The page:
SafetyWe think you have a strong chance of getting into these colleges. 
TargetWe think you have a fair chance of getting into these colleges. 
ReachWe think these colleges might be tough to get into, but you
should still give it your best shot. 

Use RaiseMe to compare and contrast, and sort colleges in their list by factors such as distance, micro-scholarship earnings, rankings, tuition cost, acceptance rates, average net price, and graduation rates in considering how to build your college list.

Building a Balanced College List using “My List”

A balanced list typically has 7-12 schools, comprising 2-4 Safety, 3-5 Target, and 2-3 Reach colleges. Building a balanced list helps ensure that students have a backup plan for schools they’re likely to be admitted to, but also will take a chance on a few dream schools. Ultimately, we want to make sure that students are applying to a healthy balance of colleges that are the right fit academically, financially, and culturally in order to increase their likelihood of finding the right college that they’ll thrive at. 

In order to build your own balanced college list on RaiseMe, you should:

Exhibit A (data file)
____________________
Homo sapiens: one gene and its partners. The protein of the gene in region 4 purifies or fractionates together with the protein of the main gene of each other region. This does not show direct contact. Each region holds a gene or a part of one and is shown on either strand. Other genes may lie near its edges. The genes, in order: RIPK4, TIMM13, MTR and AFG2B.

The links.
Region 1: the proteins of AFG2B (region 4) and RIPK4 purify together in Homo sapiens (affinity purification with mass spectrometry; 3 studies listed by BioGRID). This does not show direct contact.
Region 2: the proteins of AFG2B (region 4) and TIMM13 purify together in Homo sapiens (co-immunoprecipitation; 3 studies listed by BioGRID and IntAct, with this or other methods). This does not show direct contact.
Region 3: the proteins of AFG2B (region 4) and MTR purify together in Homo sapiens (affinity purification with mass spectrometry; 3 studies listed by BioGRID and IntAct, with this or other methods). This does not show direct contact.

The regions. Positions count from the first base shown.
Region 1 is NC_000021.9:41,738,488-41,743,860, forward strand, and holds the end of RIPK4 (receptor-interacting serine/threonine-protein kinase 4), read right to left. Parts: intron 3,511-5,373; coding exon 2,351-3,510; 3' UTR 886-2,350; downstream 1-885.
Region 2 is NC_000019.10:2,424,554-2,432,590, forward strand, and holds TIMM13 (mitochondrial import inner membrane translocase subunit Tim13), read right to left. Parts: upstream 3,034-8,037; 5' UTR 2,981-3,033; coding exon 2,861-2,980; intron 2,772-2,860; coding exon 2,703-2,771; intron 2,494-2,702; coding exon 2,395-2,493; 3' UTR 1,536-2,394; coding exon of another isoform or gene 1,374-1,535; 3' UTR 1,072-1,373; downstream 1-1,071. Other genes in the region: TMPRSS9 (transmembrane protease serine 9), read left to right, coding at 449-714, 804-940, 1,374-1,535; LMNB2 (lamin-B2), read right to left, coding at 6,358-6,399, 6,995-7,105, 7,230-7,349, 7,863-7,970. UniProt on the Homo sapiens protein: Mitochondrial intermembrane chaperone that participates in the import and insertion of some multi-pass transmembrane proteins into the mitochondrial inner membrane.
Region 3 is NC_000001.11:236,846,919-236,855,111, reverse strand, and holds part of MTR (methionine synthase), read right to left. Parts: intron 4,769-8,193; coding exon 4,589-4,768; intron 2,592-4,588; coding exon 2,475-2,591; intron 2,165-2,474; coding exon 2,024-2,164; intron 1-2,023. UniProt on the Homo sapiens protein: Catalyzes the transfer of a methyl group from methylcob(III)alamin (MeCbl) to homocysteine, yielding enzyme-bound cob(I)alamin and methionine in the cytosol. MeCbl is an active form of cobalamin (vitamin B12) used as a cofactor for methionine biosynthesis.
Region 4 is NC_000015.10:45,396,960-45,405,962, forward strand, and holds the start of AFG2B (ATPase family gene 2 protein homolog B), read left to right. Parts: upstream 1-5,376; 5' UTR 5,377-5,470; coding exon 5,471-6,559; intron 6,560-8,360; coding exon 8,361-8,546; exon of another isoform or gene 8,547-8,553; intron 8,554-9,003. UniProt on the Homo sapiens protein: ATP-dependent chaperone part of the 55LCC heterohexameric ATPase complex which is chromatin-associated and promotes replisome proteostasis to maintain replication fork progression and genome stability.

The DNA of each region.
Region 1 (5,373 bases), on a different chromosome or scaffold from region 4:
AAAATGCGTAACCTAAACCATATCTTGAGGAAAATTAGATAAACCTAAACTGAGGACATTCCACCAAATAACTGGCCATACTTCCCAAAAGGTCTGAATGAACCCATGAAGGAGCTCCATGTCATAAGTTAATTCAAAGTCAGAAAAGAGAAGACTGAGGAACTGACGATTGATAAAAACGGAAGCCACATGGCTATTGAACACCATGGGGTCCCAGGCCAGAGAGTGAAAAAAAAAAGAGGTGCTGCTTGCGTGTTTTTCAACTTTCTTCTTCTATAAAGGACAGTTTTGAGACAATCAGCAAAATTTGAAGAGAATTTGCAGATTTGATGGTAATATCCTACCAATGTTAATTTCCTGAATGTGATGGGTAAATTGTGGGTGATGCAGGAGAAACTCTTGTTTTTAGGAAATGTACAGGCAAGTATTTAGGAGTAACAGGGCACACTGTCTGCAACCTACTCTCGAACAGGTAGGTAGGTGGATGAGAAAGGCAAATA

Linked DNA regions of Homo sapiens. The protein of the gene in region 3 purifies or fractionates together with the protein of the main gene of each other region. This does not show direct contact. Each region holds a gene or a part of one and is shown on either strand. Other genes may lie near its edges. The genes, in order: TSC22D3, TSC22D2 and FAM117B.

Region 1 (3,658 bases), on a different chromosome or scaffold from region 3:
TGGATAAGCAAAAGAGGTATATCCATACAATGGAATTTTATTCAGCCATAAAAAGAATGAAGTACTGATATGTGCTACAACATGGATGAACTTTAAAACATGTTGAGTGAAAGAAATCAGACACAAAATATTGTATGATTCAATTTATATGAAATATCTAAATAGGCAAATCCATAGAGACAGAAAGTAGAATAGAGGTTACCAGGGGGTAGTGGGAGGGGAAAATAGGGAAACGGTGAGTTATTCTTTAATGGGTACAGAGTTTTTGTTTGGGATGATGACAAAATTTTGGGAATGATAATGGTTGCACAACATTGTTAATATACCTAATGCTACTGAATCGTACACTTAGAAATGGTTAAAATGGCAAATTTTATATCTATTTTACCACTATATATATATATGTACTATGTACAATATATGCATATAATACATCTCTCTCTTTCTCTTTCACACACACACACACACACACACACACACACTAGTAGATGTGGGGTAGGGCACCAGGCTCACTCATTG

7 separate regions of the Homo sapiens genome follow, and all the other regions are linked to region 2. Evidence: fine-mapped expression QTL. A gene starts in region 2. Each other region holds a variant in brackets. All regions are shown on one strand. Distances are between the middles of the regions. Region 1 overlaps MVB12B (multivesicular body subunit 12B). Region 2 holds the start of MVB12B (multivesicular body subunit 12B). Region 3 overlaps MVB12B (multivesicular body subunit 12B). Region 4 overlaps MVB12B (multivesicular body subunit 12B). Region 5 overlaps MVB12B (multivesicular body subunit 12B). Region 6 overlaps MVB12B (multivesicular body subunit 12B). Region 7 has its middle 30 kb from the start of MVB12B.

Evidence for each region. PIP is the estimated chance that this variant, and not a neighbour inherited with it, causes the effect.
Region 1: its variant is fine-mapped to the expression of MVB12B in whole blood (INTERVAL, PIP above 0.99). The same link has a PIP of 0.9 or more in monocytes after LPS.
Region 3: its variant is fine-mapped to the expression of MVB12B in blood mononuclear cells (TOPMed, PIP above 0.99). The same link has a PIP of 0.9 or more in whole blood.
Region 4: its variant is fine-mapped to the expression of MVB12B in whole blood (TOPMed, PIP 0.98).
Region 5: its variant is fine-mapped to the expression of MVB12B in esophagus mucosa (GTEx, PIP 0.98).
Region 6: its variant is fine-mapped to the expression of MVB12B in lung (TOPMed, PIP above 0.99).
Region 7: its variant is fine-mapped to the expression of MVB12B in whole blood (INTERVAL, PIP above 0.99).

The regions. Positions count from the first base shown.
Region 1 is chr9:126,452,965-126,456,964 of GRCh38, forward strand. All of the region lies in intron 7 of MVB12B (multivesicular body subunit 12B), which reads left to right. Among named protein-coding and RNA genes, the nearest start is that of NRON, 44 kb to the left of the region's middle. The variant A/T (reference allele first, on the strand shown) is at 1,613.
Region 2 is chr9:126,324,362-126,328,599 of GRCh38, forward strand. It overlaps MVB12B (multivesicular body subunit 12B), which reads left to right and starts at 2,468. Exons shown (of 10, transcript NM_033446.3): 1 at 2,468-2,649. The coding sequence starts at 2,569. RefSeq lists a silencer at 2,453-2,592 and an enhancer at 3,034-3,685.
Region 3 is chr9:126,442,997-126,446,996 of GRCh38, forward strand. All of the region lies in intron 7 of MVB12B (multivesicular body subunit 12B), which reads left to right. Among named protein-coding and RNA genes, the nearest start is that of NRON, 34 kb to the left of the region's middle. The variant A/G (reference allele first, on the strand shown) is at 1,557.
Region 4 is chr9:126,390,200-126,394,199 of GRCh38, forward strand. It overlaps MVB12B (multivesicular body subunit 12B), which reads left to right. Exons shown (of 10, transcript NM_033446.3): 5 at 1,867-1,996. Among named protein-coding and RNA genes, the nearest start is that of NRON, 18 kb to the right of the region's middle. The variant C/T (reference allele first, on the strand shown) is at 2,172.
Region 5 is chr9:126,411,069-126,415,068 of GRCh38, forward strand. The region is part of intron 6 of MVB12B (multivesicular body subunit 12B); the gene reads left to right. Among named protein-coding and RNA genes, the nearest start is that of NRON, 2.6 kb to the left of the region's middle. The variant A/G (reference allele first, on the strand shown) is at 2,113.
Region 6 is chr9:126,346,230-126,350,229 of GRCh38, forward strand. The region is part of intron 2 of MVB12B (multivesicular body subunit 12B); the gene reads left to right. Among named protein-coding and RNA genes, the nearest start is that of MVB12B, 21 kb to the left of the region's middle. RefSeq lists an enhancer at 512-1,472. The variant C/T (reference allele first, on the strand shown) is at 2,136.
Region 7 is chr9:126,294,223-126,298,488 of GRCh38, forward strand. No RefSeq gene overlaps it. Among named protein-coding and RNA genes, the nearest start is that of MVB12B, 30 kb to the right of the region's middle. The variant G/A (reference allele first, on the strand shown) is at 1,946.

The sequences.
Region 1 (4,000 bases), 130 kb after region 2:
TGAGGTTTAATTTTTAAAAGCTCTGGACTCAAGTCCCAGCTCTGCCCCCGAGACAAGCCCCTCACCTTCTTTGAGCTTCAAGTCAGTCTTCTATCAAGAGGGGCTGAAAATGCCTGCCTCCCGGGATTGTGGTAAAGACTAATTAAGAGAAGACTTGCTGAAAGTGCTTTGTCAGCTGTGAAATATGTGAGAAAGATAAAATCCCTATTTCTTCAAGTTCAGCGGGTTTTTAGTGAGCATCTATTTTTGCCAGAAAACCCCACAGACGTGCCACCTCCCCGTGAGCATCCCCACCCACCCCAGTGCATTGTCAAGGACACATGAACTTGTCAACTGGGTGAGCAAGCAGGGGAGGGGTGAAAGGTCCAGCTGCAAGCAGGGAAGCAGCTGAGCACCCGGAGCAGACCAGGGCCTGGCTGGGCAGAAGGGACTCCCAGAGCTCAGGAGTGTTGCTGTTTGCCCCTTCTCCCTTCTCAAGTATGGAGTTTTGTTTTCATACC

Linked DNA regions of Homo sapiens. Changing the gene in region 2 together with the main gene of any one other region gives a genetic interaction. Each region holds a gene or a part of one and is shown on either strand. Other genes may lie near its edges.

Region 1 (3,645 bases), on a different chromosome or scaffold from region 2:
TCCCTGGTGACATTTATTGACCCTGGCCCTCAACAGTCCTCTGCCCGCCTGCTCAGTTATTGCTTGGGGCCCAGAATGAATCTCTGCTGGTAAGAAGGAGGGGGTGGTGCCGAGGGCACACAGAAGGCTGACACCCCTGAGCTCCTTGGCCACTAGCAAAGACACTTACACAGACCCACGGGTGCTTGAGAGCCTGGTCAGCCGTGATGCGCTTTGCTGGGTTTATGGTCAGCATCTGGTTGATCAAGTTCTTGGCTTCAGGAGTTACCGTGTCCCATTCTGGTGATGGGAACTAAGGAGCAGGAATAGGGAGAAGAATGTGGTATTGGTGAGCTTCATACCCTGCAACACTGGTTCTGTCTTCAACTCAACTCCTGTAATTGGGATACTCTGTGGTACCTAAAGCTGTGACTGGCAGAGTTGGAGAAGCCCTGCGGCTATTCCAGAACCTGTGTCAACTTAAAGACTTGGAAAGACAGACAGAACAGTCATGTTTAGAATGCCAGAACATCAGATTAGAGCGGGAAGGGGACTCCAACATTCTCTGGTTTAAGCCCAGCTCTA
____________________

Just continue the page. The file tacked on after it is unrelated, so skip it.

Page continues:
• Be a high school junior in their spring semester or term, or a senior applying to college in the fall
  • Have at least ten course credits on RaiseMe (not earning for your high school achievements yet? Log into your RaiseMe portfolio here.)
  • Make sure that you’re following at least six colleges 
  • Indicate whether you plan to apply to the colleges you’re following to understand your likelihood of being admitted.

Using information about your likelihood to be accepted into colleges on your list, along with some additional details about a college, as seen below, you’re now in a great position to further explore how a college might fit your interests and unique situation prior to applying:

  • location
  • average net tuition cost
  • micro-scholarships earned
  • acceptance rates
  • national rankings
  • graduation rates

Not a second semester junior yet? Keep researching, following and adding colleges to your list on RaiseMe, while maintaining an up-to-date portfolio with all of your latest grades, extracurricular activities, community service, honors and awards, and more. In the process, you’ll learn about how best to maximize your micro-scholarship earnings to colleges you’re interested in on RaiseMe, while improving your chances of admission with the additional achievements and academic milestones that you hit over time. 

Happy earning!

Cecilia is the Senior Manager for Content, Community, and Brand at RaiseMe. She leads all of RaiseMe’s communications efforts and got her career start working in higher education marketing. She loves to connect with different members of RaiseMe’s community of students, educators, and parents! In her spare time, Cecilia enjoys hiking, taking road trips, and spending time by the water.